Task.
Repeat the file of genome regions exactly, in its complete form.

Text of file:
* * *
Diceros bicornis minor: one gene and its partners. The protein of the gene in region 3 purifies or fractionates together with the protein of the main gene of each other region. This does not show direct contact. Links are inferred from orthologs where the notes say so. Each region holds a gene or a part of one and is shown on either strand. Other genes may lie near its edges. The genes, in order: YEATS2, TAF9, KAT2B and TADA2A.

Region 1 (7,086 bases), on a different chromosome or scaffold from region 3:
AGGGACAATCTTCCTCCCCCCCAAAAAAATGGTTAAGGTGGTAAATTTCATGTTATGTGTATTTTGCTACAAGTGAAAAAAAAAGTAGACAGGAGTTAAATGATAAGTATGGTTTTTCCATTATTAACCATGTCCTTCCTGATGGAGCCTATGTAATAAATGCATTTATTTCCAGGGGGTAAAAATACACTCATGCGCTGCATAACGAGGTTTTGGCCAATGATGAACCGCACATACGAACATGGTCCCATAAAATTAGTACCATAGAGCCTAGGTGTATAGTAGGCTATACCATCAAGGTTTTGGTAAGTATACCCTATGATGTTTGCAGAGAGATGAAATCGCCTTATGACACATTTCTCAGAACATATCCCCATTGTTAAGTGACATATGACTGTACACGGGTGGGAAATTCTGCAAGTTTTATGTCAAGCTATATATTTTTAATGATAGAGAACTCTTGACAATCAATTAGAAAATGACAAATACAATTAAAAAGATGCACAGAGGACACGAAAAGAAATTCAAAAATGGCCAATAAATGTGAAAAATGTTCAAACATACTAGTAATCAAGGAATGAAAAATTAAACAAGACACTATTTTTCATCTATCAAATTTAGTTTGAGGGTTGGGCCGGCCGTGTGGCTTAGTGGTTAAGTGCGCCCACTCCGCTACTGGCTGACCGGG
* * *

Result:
Diceros bicornis minor: one gene and its partners. The protein of the gene in region 3 purifies or fractionates together with the protein of the main gene of each other region. This does not show direct contact. Links are inferred from orthologs where the notes say so. Each region holds a gene or a part of one and is shown on either strand. Other genes may lie near its edges. The genes, in order: YEATS2, TAF9, KAT2B and TADA2A.

Region 1 (7,086 bases), on a different chromosome or scaffold from region 3:
AGGGACAATCTTCCTCCCCCCCAAAAAAATGGTTAAGGTGGTAAATTTCATGTTATGTGTATTTTGCTACAAGTGAAAAAAAAAGTAGACAGGAGTTAAATGATAAGTATGGTTTTTCCATTATTAACCATGTCCTTCCTGATGGAGCCTATGTAATAAATGCATTTATTTCCAGGGGGTAAAAATACACTCATGCGCTGCATAACGAGGTTTTGGCCAATGATGAACCGCACATACGAACATGGTCCCATAAAATTAGTACCATAGAGCCTAGGTGTATAGTAGGCTATACCATCAAGGTTTTGGTAAGTATACCCTATGATGTTTGCAGAGAGATGAAATCGCCTTATGACACATTTCTCAGAACATATCCCCATTGTTAAGTGACATATGACTGTACACGGGTGGGAAATTCTGCAAGTTTTATGTCAAGCTATATATTTTTAATGATAGAGAACTCTTGACAATCAATTAGAAAATGACAAATACAATTAAAAAGATGCACAGAGGACACGAAAAGAAATTCAAAAATGGCCAATAAATGTGAAAAATGTTCAAACATACTAGTAATCAAGGAATGAAAAATTAAACAAGACACTATTTTTCATCTATCAAATTTAGTTTGAGGGTTGGGCCGGCCGTGTGGCTTAGTGGTTAAGTGCGCCCACTCCGCTACTGGCTGACCGGG